Want to make tons of valuable connections and build a solid network? Of course you do!
There are a lot of people who HATE the thought of networking. It can seem intimidating, fake, and hard to do. But the reality is that networking is a key skill you need to learn in order to be successful—no matter what you do.
If you're struggling to make more career friends and professional connections, you probably need to take a second look at your networking strategy. Are you making any of these mistakes?
You're A Selfish Networker
When you're networking, do you go in thinking, "How are you going to help me?" or do you go in thinking, "How can we help each other?"
Networking isn't all about your needs—it's about the other person's needs, too. Yes, you have a goal: you're looking for someone to help you get ahead, and someone who can give you the right introduction. However, the people you're networking with are trying to do the same thing.
If you're having a conversation with someone and making it all about you and your needs, you're probably not going to get too much support from the other person. They also have goals, and if they think you'll just take advantage of their network without anything in return, they probably won't be too open to working with you.
The key is offering value. Before you ask for a favor, you should always offer something of value to your new connection. Whether it's a strategic connection or simply a relevant article, offering your support early in the game will prove you're going to be a valuable connection in the future. It will also encourage people to return the favor somehow—and that favor could be introducing you to someone in their network.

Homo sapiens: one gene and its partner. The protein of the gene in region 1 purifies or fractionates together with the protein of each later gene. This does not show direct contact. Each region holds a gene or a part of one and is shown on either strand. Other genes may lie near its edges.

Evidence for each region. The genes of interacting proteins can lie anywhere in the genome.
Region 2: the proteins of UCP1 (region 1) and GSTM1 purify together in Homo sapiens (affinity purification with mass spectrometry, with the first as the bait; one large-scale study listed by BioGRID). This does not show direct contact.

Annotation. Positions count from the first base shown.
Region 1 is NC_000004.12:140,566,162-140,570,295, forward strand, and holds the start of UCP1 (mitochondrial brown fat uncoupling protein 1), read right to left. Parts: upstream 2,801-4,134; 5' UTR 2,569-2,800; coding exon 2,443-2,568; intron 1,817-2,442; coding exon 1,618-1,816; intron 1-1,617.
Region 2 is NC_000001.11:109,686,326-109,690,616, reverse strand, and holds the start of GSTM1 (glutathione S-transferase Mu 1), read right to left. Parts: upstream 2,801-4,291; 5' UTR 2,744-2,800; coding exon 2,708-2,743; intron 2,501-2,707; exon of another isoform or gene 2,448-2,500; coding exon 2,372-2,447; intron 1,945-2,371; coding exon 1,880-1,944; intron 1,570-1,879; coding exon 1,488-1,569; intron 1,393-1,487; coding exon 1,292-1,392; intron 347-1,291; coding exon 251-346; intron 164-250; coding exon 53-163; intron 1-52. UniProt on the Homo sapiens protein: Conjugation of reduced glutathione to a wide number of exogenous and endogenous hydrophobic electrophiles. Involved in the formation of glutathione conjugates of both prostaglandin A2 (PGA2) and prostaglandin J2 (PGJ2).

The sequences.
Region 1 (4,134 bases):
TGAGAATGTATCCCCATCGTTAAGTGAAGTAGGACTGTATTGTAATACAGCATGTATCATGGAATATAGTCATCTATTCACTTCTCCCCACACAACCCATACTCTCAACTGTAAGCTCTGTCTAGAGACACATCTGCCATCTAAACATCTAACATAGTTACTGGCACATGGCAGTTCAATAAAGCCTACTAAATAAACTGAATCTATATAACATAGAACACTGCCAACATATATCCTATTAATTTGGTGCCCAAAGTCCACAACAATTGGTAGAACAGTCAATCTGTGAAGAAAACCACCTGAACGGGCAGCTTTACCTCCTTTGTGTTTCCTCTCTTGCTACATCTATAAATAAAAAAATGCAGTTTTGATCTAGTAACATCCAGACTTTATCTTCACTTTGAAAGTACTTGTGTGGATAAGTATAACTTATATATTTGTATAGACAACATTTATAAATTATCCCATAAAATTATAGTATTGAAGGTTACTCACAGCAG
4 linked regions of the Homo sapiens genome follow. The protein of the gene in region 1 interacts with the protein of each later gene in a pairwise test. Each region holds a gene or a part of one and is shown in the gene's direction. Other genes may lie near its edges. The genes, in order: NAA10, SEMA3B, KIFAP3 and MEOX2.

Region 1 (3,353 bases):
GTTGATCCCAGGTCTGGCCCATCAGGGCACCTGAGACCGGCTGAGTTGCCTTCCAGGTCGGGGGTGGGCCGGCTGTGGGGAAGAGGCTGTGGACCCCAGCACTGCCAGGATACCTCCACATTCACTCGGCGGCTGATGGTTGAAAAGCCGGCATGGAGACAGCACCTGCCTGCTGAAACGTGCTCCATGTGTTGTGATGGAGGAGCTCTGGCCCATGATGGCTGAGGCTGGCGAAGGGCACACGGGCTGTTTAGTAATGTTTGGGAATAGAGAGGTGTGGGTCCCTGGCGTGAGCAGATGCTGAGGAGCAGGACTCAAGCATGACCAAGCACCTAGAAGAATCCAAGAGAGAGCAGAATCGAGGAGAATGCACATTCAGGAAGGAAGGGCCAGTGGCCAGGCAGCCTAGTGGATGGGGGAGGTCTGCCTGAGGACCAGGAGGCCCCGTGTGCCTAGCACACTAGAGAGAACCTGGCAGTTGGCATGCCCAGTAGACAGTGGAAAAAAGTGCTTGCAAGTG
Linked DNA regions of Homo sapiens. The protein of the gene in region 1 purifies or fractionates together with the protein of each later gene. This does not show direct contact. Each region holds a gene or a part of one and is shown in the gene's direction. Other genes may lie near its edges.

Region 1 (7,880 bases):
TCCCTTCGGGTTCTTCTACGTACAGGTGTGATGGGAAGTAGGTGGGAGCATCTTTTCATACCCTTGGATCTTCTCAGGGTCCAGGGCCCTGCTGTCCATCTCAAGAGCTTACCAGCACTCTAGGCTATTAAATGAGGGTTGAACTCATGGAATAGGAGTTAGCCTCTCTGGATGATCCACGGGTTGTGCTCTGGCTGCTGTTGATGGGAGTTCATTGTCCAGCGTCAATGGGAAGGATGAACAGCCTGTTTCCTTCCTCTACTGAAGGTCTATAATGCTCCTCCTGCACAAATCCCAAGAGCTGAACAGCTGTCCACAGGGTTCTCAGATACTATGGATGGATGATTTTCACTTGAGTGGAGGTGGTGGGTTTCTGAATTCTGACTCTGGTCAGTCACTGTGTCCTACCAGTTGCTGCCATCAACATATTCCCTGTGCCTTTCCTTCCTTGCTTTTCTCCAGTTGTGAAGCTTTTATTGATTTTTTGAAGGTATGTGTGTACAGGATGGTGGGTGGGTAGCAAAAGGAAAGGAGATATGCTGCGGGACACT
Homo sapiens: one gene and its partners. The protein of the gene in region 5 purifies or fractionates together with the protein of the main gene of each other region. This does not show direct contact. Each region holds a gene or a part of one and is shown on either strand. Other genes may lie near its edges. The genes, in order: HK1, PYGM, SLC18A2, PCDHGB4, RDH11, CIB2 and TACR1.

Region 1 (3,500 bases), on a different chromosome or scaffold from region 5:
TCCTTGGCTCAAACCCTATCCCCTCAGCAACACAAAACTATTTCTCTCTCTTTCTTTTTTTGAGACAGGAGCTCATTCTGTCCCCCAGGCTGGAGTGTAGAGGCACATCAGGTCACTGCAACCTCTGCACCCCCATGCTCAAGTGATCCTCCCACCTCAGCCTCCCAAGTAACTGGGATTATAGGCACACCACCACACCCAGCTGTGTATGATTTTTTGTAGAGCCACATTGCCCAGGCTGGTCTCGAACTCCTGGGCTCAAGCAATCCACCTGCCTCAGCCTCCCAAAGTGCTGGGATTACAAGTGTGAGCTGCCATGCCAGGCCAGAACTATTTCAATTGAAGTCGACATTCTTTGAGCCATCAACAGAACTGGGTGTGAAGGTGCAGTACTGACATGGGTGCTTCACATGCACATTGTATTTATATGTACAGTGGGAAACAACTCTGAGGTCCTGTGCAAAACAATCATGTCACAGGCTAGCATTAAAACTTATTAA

You Wait Too Long To Follow Up With A New Connection
Don't you hate it when you had a great conversation with someone and you never hear from them again? How about when they just wait too long to reach out to you and you don't remember what you talked about?
Don't be that person. It's just bad networking. Follow up within 24 hours of meeting your new connection and briefly refresh them on your conversation. Then, make a note of your conversation so you can remember why you connected later on.
You Don't Keep In Touch With Your Contacts
Another thing that can frustrate both you and your connections is when someone only reaches out when they need something. Talk about feeling used!
It's important to nurture your network, even when you don't need it. Sending a friendly email to see how business is going or sending an article you think they might find interesting is all you need to help stay fresh on your connections' minds. Then, when you do need their help, they won't feel like you're just reaching out to them out of the blue, and they will be more likely to help you out.
So, how does your networking strategy stack up? If you're making any of these mistakes, you should re-evaluate.
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This post was originally published at an earlier date.